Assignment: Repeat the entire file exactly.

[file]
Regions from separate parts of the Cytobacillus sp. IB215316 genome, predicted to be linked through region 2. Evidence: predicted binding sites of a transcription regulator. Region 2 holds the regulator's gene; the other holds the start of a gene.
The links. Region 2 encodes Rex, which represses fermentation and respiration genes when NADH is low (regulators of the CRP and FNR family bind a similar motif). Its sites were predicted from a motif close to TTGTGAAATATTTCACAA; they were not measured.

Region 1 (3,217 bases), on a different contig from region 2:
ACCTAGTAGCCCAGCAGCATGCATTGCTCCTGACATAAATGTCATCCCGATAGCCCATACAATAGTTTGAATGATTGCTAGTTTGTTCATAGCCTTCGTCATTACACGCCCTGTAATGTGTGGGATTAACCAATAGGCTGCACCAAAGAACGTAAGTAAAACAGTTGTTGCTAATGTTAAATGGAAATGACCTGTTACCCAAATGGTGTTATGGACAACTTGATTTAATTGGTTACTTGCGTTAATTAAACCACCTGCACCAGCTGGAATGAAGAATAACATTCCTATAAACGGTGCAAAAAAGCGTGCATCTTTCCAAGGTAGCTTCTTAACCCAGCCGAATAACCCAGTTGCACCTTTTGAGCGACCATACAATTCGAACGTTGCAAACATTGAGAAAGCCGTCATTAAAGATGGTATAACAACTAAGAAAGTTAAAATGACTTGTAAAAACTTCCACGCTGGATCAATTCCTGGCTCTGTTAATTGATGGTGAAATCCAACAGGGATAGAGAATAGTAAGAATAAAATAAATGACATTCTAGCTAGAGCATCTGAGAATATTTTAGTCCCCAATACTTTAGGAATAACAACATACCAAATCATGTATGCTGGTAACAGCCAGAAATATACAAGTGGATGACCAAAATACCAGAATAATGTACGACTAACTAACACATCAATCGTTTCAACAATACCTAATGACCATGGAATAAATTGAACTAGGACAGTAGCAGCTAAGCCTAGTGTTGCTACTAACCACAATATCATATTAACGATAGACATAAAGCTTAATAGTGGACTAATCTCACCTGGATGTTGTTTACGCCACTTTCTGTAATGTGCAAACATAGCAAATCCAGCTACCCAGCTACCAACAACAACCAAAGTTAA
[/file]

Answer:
Regions from separate parts of the Cytobacillus sp. IB215316 genome, predicted to be linked through region 2. Evidence: predicted binding sites of a transcription regulator. Region 2 holds the regulator's gene; the other holds the start of a gene.
The links. Region 2 encodes Rex, which represses fermentation and respiration genes when NADH is low (regulators of the CRP and FNR family bind a similar motif). Its sites were predicted from a motif close to TTGTGAAATATTTCACAA; they were not measured.

Region 1 (3,217 bases), on a different contig from region 2:
ACCTAGTAGCCCAGCAGCATGCATTGCTCCTGACATAAATGTCATCCCGATAGCCCATACAATAGTTTGAATGATTGCTAGTTTGTTCATAGCCTTCGTCATTACACGCCCTGTAATGTGTGGGATTAACCAATAGGCTGCACCAAAGAACGTAAGTAAAACAGTTGTTGCTAATGTTAAATGGAAATGACCTGTTACCCAAATGGTGTTATGGACAACTTGATTTAATTGGTTACTTGCGTTAATTAAACCACCTGCACCAGCTGGAATGAAGAATAACATTCCTATAAACGGTGCAAAAAAGCGTGCATCTTTCCAAGGTAGCTTCTTAACCCAGCCGAATAACCCAGTTGCACCTTTTGAGCGACCATACAATTCGAACGTTGCAAACATTGAGAAAGCCGTCATTAAAGATGGTATAACAACTAAGAAAGTTAAAATGACTTGTAAAAACTTCCACGCTGGATCAATTCCTGGCTCTGTTAATTGATGGTGAAATCCAACAGGGATAGAGAATAGTAAGAATAAAATAAATGACATTCTAGCTAGAGCATCTGAGAATATTTTAGTCCCCAATACTTTAGGAATAACAACATACCAAATCATGTATGCTGGTAACAGCCAGAAATATACAAGTGGATGACCAAAATACCAGAATAATGTACGACTAACTAACACATCAATCGTTTCAACAATACCTAATGACCATGGAATAAATTGAACTAGGACAGTAGCAGCTAAGCCTAGTGTTGCTACTAACCACAATATCATATTAACGATAGACATAAAGCTTAATAGTGGACTAATCTCACCTGGATGTTGTTTACGCCACTTTCTGTAATGTGCAAACATAGCAAATCCAGCTACCCAGCTACCAACAACAACCAAAGTTAA